About this blog

My only daughter's name is Clea. Clea was six years and nine months old and she was enjoying a family holiday in Samoa when the ocean surged as a wall, ten metres high, and drowned her. Many other people died that morning of 29 September 2009.
The other four members of her family survived the tsunami.
Life has never been the same since. It will never be the same. This blog features memories, reflections, poetry, etc...
Just let me stay with her under this moon,
hold her in my arms, spin her in the air,
with my dear daughter in some timeless swoon.

Tuesday, 30 April 2013

“I no longer know you that well”


I received an email from someone I have known for many years. The message was very brief:  apart from some supposedly funny jokes, this former friend seemed to imply I no longer cared about our friendship.
I decided I would reply.  “Nothing further from the truth”, I said. “It seems a difficult task for lots of people to accept that the Jorge they once knew died on Lalomanu Beach on 29 September 2009. He’s not coming back. […] The dead never come back to give us peace, to reassure us that everything is alright  Because in fact, it is not.” I attached a copy of a sonnet I recently wrote, one that has not been published yet. It’s not every day that you send poetry to people you know, is it? It might be seen as something special...

A longer reply came back a few days later, the first truly meaningful message in three and a half years. Well-meaning, of course. It reminded me (as if I did not have all of this before losing my daughter) that I “still have a wonderful wife and two sons”, that I am “in good health” (how do they know? Have they spoken to my GP?) “a job” (Wrong! Not true! I quit my job more than a year ago, and I work from home now…) “a healthy household economy” (again, how have people gained access to my finances? I must speak to the bank manager about this soon…) and also that I have “intelligence”. The icing on the cake is that “that is a lot in a world where, you know only too well, there are plenty of people who lose their loved ones, and on top of that, they have nothing at all”.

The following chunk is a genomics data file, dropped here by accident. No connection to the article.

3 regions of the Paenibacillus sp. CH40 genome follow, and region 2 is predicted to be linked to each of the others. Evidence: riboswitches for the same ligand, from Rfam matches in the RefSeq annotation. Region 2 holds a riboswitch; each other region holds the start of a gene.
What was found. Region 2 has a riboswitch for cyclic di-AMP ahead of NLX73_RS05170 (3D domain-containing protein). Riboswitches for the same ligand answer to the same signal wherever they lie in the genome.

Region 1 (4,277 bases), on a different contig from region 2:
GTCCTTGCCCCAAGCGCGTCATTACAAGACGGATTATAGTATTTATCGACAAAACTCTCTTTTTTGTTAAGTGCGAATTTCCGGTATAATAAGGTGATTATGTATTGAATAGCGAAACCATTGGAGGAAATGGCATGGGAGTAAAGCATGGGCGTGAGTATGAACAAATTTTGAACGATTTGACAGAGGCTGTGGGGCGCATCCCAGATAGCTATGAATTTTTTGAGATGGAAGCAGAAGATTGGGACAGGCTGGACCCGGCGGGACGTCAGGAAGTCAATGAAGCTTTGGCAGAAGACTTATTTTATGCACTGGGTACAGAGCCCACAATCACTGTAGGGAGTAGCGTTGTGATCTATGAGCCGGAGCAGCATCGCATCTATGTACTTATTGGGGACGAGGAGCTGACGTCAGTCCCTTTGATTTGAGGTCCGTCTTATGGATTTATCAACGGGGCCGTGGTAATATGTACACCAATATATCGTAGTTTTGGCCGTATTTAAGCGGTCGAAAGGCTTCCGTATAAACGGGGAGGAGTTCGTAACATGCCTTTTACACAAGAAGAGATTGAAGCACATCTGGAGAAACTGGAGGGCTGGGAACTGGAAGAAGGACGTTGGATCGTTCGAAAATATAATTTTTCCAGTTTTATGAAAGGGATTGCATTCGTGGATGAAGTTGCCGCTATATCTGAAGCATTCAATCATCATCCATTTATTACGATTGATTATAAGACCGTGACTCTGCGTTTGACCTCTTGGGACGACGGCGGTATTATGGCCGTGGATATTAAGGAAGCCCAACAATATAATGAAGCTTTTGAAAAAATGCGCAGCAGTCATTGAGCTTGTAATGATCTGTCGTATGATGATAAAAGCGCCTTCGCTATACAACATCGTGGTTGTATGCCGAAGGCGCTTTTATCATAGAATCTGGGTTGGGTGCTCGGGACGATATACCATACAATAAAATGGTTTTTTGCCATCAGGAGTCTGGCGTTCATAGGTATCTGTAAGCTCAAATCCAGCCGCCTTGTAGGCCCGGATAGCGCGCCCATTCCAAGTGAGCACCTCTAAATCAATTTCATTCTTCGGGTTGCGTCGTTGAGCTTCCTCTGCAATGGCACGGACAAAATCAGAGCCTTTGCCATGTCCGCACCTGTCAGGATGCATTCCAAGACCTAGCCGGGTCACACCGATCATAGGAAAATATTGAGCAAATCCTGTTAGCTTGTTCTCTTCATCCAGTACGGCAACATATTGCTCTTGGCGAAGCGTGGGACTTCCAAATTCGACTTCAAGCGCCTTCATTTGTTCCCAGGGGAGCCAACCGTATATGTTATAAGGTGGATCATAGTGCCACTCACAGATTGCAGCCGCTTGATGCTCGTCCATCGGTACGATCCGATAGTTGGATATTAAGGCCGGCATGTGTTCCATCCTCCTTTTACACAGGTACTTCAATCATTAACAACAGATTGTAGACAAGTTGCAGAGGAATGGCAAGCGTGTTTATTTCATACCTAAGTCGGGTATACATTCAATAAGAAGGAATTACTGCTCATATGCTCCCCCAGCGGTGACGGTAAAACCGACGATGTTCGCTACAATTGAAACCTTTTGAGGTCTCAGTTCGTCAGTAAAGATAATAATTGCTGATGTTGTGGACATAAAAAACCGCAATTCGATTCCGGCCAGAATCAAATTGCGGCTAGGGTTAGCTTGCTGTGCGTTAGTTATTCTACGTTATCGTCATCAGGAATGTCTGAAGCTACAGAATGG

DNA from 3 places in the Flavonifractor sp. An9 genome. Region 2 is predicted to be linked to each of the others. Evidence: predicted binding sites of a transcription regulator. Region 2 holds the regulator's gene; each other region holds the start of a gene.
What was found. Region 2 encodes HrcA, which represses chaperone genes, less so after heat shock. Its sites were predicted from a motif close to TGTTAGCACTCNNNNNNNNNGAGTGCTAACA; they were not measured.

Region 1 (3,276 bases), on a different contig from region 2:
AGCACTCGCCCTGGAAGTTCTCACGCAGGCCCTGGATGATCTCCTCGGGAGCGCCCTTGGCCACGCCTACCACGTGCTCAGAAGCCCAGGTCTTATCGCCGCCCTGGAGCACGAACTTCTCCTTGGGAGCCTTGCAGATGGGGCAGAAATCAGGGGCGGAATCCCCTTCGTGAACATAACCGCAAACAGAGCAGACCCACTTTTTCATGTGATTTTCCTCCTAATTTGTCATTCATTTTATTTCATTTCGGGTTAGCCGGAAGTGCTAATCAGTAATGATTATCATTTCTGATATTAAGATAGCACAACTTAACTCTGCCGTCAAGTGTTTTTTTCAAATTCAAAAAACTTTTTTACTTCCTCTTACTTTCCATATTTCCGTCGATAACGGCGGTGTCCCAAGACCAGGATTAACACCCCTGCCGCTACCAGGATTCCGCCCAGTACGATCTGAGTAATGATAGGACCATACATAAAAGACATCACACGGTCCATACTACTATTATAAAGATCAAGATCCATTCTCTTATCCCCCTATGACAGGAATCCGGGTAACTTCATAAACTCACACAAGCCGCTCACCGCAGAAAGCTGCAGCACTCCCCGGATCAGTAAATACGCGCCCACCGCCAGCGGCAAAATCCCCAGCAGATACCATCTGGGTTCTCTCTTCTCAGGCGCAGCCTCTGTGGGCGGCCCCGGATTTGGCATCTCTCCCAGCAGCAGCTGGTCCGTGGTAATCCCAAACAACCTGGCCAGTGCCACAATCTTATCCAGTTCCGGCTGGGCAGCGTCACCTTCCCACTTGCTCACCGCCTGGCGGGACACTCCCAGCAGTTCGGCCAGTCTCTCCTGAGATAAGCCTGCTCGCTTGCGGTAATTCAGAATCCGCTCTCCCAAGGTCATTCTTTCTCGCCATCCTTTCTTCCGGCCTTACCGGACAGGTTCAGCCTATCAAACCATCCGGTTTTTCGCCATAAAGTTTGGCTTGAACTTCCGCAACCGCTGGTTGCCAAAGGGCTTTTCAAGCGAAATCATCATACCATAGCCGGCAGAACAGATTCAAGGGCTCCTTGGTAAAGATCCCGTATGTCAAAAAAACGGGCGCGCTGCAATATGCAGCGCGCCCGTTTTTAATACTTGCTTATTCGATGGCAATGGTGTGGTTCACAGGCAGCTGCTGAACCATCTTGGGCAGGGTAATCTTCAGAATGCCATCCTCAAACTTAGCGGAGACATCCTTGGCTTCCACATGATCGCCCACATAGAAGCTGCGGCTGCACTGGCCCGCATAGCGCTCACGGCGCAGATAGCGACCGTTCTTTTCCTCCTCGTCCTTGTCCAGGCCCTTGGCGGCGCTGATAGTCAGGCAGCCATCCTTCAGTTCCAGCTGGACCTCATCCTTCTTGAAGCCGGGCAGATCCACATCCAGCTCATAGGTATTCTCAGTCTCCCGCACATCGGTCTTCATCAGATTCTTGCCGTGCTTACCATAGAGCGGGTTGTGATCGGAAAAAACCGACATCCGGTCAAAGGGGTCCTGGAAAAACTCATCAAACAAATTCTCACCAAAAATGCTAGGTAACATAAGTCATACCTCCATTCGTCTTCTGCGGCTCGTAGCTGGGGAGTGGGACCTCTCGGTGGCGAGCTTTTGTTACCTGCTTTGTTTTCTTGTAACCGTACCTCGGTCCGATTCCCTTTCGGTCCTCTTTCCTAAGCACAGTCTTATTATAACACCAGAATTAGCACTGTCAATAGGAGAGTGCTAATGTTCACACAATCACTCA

Perhaps the person they once knew they no longer know. Or perhaps, they can't be bothered to make the effort (yes, I acknowledge it takes some effort) to reconnect with the new me I am. Perhaps this me I am in 2013 is altogether too painful, too raw. It takes guts to reach out. It takes guts to pick up the phone and hear my voice, the voice of a broken father, the voice of a sad man nearing his 50th birthday and who still cries every morning because his only daughter was killed by a tsunami during a family holiday, and although he saved one of his sons, he was unable to save her and could not find her body despite searching for her for hours.

I guess I should seek forgiveness from them. For my shortcomings, for my inadequacies, for being unable to realise “how lucky” I should feel. Perhaps I should seek forgiveness for having bared my soul to them by means of a book, a book that I wrote, published and mailed to so many at my own expense.

I mean, how or why did I dare reveal my trauma and my grief? Stepping across the comfort zone? Heavens forbid! Surely I should have kept all of that to myself, so as not to disturb sensitivities…

“People think they know you. They think they know how you're handling a situation. But the truth is no one knows. No one knows what happens after you leave them, when you're lying in bed or sitting over your breakfast alone and all you want to do is cry or scream. They don't know what's going on inside your head – the mind-numbing cocktail of anger and sadness and guilt. This isn't their fault. They just don't know. And so they pretend and they say you're doing great when you're really not. And this makes everyone feel better. Everybody but you.” 
― William H. Woodwell Jr.

1 comment:

  1. There are kind and empathic people who can help us at times, but only those who have experienced the loss of a child can truly understand. Other people cannot and do not "get it".
    I do not listen to the "advice" of people who have not experienced this devastation. No matter what they say, it seems to trivialize the life of my son and his essential being in the constellation of my family.


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